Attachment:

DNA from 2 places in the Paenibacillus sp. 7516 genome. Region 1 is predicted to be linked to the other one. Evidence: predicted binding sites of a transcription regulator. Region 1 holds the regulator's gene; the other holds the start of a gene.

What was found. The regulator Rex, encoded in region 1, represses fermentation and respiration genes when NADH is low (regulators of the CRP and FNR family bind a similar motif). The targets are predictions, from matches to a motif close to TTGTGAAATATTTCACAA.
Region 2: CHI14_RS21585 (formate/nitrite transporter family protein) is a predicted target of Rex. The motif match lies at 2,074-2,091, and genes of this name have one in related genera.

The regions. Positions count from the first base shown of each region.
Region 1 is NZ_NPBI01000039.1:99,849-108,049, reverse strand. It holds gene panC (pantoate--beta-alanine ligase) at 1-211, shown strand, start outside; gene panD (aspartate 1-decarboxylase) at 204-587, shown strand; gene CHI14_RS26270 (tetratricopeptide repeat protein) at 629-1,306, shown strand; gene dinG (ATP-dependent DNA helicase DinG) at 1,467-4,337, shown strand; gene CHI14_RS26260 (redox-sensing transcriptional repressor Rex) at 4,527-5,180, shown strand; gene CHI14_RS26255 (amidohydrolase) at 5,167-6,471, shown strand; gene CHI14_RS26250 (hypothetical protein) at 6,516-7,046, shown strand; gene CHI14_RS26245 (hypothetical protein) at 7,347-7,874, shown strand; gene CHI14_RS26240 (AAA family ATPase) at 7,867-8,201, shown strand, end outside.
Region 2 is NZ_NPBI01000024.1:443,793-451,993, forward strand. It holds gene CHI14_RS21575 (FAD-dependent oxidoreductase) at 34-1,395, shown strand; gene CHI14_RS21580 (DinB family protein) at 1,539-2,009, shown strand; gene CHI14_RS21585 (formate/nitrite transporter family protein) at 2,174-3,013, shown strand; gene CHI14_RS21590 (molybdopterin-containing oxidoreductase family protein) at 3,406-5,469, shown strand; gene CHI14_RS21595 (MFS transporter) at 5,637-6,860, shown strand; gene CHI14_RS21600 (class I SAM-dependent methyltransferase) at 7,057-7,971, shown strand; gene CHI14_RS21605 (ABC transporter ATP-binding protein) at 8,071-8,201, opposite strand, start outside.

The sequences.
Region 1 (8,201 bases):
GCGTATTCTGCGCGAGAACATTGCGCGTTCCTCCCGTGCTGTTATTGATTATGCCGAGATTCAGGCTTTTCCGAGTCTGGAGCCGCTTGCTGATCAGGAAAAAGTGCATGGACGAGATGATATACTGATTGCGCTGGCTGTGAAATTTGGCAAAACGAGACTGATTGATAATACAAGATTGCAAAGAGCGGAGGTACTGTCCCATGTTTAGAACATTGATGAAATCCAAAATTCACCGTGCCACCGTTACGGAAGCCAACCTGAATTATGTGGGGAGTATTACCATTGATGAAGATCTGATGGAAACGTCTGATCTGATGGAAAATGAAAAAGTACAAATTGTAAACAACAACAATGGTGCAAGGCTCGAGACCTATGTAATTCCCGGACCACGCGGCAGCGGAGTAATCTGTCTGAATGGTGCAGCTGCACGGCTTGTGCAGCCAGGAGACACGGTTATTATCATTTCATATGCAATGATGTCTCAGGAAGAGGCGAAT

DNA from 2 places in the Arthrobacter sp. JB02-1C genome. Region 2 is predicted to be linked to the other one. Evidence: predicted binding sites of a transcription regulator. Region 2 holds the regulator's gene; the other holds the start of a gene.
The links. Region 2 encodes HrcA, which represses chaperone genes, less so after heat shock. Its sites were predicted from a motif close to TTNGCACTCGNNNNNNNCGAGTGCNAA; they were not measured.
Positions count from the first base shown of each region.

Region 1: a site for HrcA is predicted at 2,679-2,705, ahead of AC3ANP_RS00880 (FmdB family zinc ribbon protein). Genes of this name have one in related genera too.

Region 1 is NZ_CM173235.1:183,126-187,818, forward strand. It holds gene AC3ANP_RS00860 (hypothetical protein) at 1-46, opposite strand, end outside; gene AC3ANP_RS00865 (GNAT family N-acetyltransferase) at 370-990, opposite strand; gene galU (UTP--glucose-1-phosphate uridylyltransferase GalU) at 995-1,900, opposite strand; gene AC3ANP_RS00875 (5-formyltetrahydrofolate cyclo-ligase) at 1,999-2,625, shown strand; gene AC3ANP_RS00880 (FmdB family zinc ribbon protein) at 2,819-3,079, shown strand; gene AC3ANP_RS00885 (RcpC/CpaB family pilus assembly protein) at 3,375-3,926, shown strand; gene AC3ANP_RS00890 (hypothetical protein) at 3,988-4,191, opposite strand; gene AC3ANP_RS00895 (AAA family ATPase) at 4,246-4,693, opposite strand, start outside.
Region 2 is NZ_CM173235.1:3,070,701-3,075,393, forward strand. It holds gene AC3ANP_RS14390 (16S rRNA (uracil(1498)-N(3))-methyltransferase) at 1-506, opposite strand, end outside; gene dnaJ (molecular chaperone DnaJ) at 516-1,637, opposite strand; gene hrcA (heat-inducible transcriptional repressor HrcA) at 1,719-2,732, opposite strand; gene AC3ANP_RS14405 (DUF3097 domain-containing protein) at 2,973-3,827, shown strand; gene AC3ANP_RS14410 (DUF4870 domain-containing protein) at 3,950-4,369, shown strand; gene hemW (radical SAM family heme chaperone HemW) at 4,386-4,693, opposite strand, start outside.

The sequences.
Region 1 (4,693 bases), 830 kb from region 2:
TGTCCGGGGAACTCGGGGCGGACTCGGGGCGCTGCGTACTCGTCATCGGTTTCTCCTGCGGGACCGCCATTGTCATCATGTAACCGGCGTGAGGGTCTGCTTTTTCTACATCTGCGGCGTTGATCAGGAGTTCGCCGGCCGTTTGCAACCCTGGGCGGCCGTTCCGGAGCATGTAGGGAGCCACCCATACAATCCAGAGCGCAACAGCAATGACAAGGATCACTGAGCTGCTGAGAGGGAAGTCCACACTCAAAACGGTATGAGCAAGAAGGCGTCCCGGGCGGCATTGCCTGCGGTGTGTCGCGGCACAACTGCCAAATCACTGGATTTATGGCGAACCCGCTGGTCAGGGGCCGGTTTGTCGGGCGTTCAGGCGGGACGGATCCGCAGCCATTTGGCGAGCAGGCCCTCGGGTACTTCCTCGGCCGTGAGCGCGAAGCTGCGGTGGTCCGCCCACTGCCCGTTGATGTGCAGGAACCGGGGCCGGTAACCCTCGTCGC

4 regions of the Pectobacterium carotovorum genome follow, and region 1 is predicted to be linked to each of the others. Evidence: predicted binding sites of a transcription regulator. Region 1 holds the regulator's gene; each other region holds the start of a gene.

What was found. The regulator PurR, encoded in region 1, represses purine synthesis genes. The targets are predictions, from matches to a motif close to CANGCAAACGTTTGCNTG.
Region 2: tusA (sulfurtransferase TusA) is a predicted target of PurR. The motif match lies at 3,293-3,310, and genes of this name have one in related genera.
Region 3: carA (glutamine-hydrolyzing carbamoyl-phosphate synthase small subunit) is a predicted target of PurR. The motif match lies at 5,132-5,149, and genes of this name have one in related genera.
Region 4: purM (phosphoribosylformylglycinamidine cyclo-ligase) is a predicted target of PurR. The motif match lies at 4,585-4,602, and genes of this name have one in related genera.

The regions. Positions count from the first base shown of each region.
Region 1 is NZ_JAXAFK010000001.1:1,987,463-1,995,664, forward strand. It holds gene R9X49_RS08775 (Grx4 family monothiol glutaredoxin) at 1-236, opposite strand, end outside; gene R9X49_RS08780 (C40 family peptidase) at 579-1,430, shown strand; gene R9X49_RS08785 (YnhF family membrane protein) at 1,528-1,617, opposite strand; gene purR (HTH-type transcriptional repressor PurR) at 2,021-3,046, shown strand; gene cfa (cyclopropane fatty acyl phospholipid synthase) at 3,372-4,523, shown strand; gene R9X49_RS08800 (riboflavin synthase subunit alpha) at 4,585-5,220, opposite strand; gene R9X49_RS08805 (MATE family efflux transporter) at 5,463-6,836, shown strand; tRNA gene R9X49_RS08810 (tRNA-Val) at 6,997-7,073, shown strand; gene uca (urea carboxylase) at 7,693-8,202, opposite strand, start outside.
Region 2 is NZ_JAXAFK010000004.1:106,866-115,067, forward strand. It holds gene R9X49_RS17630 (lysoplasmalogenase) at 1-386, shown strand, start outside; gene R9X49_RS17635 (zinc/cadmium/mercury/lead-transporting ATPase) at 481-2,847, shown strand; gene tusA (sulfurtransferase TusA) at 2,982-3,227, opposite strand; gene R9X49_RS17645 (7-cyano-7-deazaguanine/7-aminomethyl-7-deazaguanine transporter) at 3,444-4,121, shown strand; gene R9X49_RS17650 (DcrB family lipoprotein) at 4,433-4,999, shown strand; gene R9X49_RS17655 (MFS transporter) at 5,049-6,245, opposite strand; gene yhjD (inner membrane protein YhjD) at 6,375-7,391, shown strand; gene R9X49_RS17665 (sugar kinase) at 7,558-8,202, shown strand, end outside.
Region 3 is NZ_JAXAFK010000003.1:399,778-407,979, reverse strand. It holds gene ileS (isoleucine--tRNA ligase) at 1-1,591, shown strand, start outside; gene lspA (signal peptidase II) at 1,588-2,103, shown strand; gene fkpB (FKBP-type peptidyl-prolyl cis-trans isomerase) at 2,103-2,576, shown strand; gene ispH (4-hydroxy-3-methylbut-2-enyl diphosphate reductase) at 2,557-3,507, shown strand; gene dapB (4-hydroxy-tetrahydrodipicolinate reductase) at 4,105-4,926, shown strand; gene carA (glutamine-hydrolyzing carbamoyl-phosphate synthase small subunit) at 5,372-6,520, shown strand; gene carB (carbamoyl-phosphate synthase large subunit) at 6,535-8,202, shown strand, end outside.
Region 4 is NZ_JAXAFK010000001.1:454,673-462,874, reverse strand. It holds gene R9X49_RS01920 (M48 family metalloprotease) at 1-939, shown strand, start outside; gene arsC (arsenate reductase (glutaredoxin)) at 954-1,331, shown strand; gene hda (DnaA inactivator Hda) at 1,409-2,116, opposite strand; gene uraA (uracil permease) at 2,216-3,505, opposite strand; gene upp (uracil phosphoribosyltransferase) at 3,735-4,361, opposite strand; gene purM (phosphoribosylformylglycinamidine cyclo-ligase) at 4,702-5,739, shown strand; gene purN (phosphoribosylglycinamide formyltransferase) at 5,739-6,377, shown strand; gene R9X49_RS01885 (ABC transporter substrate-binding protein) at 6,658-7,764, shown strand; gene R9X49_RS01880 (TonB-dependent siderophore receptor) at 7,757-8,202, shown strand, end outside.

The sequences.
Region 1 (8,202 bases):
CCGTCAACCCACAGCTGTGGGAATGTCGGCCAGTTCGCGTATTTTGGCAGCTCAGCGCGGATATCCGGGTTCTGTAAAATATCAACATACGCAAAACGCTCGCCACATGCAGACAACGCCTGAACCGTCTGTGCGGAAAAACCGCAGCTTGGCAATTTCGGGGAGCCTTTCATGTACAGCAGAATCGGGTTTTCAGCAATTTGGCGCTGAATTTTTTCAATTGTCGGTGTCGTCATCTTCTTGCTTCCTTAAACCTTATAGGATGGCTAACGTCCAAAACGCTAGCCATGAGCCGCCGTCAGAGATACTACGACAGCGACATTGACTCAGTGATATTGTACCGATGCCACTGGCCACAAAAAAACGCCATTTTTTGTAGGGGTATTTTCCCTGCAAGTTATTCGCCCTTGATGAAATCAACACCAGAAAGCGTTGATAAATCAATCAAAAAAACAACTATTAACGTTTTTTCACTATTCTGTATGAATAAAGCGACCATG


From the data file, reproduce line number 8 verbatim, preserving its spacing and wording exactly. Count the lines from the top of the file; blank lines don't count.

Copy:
Region 1 (8,201 bases):